"Our best tools for stopping vector mosquitoes that transmit malaria depend on mosquitoes that bite us at night when we are asleep and then rest inside our dwellings after they take our blood," Muskavitch said. "But we have already seen that mosquitoes are changing. They are beginning to bite during the day, or to rest outside. By using the SNP array, we can begin to understand the genes that lead to these differences in behavior."
He added, "Over the past 10 years, efforts on an international scale to improve the control of malaria and eliminate it have intensified. Health efforts on the ground involve the distribution of interventions. But because mosquitoes can outsmart insecticide-based interventions, we need to inform the use of those interventions with scientific insights into the genomics of vector mosquitoes."
The team - which included researchers from Boston College, the Broad Institute, Imperial College London, the University of Notre Dame, Harvard University and the Malaria Research and Training Center in Mali - designed the Anopheles gambiae (AG) SNP1 Array in collaboration with Santa Clara, California-based Affymetrix. The array features 400,000 SNPs from among the 3 million found in four sequenced strains of Anopheles gambiae, which provides an immensely higher resolution than the 42- and 1,536-marker sets previously available to malaria vector biologists.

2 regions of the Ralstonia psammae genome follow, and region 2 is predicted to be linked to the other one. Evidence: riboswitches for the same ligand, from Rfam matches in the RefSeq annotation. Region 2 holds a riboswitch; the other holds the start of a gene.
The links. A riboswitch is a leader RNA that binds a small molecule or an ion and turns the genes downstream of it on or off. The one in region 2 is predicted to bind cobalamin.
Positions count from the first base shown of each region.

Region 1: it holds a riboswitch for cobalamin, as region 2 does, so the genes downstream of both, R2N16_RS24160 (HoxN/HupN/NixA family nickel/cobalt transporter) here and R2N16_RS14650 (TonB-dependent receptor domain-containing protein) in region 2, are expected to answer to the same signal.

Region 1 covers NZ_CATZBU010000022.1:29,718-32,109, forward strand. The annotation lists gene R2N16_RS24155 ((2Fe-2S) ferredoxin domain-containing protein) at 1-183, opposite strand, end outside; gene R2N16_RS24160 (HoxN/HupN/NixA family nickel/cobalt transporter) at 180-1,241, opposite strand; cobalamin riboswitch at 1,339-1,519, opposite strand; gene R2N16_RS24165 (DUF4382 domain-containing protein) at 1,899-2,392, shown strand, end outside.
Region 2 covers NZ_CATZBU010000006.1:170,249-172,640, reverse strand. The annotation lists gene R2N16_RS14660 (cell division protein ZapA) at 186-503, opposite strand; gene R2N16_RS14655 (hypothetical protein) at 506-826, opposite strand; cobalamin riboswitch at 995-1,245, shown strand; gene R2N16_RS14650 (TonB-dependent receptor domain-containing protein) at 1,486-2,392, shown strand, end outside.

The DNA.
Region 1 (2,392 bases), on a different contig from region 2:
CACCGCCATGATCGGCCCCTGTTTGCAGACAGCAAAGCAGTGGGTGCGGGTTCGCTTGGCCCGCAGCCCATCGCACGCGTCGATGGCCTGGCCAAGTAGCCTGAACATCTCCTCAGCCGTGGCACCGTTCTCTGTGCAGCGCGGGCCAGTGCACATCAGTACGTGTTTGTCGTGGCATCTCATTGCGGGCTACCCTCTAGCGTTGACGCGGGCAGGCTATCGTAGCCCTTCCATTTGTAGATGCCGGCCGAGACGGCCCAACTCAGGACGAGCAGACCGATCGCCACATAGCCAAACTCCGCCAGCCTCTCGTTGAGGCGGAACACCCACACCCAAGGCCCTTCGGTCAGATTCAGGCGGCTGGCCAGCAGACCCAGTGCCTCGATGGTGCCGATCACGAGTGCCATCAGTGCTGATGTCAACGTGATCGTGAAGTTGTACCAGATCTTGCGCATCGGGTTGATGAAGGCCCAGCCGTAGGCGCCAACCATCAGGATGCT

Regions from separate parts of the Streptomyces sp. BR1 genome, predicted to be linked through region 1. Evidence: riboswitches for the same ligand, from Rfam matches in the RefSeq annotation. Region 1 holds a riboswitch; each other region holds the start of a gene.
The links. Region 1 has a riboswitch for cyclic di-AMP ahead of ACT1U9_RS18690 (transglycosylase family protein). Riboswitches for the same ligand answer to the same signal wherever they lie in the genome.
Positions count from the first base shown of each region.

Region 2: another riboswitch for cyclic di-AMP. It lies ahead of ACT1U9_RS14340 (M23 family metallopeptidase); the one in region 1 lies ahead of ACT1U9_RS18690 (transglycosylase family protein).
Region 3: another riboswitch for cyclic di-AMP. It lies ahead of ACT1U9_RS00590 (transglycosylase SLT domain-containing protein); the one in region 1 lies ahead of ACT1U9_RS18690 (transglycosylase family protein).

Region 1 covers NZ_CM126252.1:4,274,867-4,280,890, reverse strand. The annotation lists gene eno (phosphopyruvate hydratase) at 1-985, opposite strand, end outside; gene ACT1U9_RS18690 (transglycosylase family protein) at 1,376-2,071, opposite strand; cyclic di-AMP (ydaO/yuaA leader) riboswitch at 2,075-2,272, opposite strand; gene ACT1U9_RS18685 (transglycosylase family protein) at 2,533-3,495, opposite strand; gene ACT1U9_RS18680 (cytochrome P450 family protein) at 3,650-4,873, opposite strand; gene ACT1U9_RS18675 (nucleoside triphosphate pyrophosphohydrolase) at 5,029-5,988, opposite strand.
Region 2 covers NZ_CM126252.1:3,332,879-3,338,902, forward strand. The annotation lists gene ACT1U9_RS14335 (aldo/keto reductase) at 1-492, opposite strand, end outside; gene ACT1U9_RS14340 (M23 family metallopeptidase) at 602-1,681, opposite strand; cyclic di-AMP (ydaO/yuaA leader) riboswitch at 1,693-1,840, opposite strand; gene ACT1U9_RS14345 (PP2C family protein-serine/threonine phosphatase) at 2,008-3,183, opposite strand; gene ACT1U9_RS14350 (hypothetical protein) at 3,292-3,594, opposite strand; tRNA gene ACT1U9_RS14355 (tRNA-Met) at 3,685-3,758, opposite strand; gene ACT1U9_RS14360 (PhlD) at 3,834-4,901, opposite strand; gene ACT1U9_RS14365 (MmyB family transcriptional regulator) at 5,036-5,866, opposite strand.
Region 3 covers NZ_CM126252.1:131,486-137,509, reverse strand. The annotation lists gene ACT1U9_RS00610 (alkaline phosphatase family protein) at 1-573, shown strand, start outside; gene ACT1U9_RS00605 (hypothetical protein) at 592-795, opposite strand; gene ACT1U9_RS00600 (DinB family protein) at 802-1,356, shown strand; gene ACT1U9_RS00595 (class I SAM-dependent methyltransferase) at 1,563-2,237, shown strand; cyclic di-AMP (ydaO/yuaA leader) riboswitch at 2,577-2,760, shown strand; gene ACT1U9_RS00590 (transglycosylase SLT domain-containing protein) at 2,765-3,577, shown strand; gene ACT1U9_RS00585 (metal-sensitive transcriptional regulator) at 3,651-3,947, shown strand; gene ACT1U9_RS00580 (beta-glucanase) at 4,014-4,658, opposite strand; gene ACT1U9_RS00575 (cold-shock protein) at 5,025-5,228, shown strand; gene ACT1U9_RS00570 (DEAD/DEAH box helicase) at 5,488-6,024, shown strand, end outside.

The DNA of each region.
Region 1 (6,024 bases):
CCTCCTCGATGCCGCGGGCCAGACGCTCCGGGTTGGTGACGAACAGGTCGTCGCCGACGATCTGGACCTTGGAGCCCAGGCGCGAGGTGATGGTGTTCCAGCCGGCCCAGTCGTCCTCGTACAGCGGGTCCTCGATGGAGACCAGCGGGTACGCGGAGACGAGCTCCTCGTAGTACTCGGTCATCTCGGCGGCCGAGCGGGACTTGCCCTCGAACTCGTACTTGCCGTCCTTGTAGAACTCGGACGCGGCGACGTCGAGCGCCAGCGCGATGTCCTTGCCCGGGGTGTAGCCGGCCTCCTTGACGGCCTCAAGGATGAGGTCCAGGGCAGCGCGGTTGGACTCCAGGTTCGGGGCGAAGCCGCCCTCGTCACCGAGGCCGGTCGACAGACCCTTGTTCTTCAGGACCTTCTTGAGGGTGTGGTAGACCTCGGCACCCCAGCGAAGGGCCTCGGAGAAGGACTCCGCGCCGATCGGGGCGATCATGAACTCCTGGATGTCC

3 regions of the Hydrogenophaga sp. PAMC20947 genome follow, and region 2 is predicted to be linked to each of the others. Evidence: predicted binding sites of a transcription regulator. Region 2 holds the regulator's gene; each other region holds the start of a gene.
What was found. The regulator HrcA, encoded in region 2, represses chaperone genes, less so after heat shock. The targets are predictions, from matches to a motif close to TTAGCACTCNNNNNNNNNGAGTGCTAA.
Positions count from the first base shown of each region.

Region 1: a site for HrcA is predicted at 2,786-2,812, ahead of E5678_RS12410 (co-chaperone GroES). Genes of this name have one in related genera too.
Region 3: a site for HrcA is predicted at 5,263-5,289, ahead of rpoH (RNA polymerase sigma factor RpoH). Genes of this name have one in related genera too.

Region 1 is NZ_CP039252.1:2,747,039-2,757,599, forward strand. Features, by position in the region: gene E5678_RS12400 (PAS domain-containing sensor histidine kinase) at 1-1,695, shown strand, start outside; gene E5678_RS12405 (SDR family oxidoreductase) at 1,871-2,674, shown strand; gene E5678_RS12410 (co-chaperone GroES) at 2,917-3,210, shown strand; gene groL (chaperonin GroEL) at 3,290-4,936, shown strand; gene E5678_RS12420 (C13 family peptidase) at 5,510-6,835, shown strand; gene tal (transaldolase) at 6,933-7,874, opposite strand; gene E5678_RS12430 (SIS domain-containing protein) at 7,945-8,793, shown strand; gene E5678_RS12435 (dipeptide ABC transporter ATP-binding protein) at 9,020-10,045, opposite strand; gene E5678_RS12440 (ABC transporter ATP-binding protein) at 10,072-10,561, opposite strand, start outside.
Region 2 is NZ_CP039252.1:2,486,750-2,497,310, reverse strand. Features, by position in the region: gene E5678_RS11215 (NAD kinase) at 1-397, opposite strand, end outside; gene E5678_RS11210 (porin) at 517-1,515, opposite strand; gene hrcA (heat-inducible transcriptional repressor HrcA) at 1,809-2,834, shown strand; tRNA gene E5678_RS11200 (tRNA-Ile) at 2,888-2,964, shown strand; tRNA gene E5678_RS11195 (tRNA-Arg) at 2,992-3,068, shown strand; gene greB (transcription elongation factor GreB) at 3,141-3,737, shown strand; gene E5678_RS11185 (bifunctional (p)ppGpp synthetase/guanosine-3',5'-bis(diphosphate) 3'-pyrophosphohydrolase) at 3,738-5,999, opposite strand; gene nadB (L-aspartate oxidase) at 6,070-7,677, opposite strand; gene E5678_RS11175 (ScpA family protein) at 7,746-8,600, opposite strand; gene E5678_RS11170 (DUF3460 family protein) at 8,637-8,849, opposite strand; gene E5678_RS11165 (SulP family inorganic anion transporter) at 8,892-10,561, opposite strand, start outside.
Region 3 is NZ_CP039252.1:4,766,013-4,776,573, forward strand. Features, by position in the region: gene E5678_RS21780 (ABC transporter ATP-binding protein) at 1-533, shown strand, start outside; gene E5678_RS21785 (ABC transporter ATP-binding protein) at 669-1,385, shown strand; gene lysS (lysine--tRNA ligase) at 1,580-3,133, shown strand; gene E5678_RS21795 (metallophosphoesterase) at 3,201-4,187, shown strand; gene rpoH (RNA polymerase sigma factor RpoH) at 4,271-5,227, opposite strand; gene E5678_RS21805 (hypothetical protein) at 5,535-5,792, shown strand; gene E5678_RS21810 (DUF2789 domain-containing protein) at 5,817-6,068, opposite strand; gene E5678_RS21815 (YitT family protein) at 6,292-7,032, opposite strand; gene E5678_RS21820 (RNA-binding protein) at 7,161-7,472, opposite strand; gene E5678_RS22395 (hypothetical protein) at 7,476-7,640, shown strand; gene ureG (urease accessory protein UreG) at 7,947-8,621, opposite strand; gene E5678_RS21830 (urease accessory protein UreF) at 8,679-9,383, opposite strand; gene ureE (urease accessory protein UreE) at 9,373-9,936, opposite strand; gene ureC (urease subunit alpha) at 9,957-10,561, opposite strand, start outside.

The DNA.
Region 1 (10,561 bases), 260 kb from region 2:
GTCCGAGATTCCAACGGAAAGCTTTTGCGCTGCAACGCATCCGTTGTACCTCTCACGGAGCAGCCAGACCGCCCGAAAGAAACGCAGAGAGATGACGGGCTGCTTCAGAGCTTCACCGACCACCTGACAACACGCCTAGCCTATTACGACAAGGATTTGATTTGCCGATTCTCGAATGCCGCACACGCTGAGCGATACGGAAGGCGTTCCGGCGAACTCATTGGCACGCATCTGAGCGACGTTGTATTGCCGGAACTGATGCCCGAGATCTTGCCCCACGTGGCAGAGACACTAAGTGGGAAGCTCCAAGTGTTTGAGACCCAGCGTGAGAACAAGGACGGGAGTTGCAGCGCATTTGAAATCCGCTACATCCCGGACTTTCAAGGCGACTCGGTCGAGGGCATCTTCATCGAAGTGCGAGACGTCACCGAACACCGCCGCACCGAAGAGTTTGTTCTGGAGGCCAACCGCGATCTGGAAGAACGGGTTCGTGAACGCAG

Muskavitch said the development of the array is an essential advance for researchers working toward the goal of eradicating malaria, which has been set forth by the Bill and Melinda Gates Foundation, a leading funder of malaria research.<
|Contact: Ed Hayward|